When Prince Harry and his fiancée Meghan Markle released their engagement photographs, the world was blown away by how relaxed, happy and in love the couple looked. However, there was one detail which caused a few raised eyebrows amongst dedicated royal-watchers – the bride-to-be's £53,000 couture gown by British label Ralph & Russo, which featured a sheer beaded top and frothy ruffled skirt. Both the risqué style and the eye-watering price tag were considered a clear break from official royal protocol, and got tongues wagging at whether it was a sign of Meghan's determination to push the boundaries of what we can expect from members of Britain's most famous family.
The beautiful dress was considered a daring choice by some
However, the photographer responsible for the shoot has spoken out to say that the dress had nothing to do with Meghan's wish to break royal rules, and was chosen purely out of comfort. Alexi Lubormirski – who has also been selected to take photographs on the big day itself – told Entertainment Tonight at The Daily Front Row Fashion Awards that he was "very shocked with the reaction" to the dress.
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"To be honest, we tried on a couple of different things and that was just one that she felt comfortable in, so we weren’t really thinking, 'Is it nude?' or anything. We just thought, 'Feel comfortable and let’s make some nice pictures,'" he explained.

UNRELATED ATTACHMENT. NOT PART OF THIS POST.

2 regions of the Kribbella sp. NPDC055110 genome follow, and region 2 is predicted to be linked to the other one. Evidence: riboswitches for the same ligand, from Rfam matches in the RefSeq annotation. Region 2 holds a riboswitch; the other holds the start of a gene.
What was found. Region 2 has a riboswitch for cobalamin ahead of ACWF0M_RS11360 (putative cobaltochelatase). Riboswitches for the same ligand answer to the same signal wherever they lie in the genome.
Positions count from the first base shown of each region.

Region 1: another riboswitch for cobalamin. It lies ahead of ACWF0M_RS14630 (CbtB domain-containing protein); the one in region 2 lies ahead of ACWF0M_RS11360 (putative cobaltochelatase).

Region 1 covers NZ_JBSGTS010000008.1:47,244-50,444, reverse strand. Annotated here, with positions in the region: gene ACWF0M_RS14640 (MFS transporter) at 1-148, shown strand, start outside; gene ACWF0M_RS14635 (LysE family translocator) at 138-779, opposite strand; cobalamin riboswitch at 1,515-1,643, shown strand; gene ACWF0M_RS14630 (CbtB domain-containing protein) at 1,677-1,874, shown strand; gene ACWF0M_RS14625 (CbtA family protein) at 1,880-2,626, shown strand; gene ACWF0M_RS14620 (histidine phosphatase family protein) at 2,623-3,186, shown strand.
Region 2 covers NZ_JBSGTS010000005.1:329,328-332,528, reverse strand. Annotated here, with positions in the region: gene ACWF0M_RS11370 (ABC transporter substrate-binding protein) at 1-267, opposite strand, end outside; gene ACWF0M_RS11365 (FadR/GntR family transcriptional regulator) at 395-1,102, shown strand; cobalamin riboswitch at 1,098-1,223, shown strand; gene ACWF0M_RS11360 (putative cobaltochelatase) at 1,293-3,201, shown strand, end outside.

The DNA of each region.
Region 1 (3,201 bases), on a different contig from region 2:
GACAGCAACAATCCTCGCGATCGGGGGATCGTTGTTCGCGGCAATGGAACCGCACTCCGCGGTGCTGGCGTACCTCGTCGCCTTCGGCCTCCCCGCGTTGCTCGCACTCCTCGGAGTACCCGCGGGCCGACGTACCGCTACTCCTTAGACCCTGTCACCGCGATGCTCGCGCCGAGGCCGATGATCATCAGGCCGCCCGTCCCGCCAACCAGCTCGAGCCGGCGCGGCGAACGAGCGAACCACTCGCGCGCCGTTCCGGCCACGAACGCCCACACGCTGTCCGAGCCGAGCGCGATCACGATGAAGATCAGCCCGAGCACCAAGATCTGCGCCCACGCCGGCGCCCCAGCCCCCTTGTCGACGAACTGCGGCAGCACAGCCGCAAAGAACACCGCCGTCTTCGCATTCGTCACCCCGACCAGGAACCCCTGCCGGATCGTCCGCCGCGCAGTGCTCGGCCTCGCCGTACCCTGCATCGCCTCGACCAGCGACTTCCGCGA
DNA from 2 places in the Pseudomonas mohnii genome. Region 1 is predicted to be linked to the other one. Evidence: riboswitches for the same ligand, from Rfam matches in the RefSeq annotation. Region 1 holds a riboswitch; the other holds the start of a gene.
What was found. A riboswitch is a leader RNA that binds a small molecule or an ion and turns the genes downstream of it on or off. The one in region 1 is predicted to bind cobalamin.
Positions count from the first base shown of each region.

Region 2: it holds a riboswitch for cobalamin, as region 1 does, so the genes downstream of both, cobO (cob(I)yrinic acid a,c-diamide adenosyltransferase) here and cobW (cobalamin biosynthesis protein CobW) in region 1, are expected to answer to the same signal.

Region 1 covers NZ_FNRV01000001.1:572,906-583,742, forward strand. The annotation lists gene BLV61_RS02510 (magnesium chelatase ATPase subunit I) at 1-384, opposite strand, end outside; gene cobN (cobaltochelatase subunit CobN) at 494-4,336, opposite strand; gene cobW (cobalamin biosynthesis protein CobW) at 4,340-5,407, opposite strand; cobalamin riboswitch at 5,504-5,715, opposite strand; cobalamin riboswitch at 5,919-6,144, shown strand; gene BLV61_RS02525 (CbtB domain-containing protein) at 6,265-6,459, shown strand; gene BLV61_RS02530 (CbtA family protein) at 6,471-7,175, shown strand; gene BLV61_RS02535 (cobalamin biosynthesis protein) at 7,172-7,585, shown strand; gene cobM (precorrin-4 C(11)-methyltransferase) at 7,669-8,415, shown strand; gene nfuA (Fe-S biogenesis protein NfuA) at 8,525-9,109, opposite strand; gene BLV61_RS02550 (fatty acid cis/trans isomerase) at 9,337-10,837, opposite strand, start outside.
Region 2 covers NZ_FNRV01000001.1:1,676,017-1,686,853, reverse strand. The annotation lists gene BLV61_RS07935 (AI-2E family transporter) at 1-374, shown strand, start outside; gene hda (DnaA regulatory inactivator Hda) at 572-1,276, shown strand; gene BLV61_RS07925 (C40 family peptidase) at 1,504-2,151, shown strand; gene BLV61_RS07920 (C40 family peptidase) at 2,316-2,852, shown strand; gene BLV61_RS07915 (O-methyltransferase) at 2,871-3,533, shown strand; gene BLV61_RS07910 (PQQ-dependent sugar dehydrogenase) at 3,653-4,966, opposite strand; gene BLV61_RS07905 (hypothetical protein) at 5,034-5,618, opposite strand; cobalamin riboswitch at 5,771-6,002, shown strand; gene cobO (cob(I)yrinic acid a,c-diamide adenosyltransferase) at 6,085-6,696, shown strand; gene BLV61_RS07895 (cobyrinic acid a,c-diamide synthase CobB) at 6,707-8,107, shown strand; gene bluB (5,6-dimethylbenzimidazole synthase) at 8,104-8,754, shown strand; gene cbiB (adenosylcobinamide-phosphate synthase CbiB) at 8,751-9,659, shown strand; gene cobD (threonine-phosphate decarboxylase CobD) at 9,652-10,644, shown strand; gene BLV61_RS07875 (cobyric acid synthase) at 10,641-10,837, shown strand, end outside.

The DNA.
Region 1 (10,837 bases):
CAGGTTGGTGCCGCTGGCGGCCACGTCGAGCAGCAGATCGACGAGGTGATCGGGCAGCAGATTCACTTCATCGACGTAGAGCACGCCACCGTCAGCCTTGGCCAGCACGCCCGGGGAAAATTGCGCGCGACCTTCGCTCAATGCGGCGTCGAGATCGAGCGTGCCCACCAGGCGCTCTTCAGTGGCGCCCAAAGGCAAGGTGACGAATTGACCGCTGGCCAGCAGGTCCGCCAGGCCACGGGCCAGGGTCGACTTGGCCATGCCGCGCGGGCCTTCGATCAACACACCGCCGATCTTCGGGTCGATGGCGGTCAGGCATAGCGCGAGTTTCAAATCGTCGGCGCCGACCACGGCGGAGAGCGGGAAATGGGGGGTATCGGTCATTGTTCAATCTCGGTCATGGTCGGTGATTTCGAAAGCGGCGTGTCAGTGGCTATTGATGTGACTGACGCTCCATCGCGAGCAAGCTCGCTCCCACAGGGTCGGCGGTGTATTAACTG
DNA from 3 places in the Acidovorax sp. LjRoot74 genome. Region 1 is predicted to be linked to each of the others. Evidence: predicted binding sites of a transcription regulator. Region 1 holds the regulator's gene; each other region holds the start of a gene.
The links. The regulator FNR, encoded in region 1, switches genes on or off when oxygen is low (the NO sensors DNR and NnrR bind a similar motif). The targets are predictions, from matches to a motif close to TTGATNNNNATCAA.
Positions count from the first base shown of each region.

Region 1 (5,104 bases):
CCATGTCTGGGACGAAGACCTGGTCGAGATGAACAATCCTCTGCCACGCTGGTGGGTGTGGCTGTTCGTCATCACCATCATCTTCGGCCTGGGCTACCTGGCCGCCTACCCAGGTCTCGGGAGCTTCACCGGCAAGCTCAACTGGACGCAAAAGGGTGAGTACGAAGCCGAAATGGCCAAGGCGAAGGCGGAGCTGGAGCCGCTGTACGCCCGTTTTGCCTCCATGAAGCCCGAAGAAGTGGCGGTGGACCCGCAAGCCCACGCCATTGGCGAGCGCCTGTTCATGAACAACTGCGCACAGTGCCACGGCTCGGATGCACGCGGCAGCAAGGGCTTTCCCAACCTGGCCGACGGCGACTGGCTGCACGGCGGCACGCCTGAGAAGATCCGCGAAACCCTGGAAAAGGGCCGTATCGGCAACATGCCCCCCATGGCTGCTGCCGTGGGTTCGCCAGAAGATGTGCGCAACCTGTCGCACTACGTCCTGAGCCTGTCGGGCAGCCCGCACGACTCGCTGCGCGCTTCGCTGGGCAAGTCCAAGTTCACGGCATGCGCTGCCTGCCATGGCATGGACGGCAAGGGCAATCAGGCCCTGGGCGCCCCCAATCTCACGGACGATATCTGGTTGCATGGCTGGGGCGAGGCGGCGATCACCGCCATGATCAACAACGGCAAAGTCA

Despite the mixed reactions, the dress made such an impact that its creators are reported to be in the running for designing Meghan’s outfit for the nuptials on 19 May. Fashion insiders told HELLO! that word is that the British haute couture fashion house has won the style war. The speculation came after bookmakers revealed in February that they've had to stop taking bets on another British designer, Alexander McQueen, as punters rushed to try their luck.
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It was announced on Saturday that there will be special arrangements in place for the thousands of royal-watchers that are expected to flock to Windsor to try get a glimpse of the couple on the big day. These include "large screens on the Long Walk and Alexandra Gardens", "decorations and public viewing areas on the procession route" and "live entertainment from local groups," according to the borough's Twitter feed.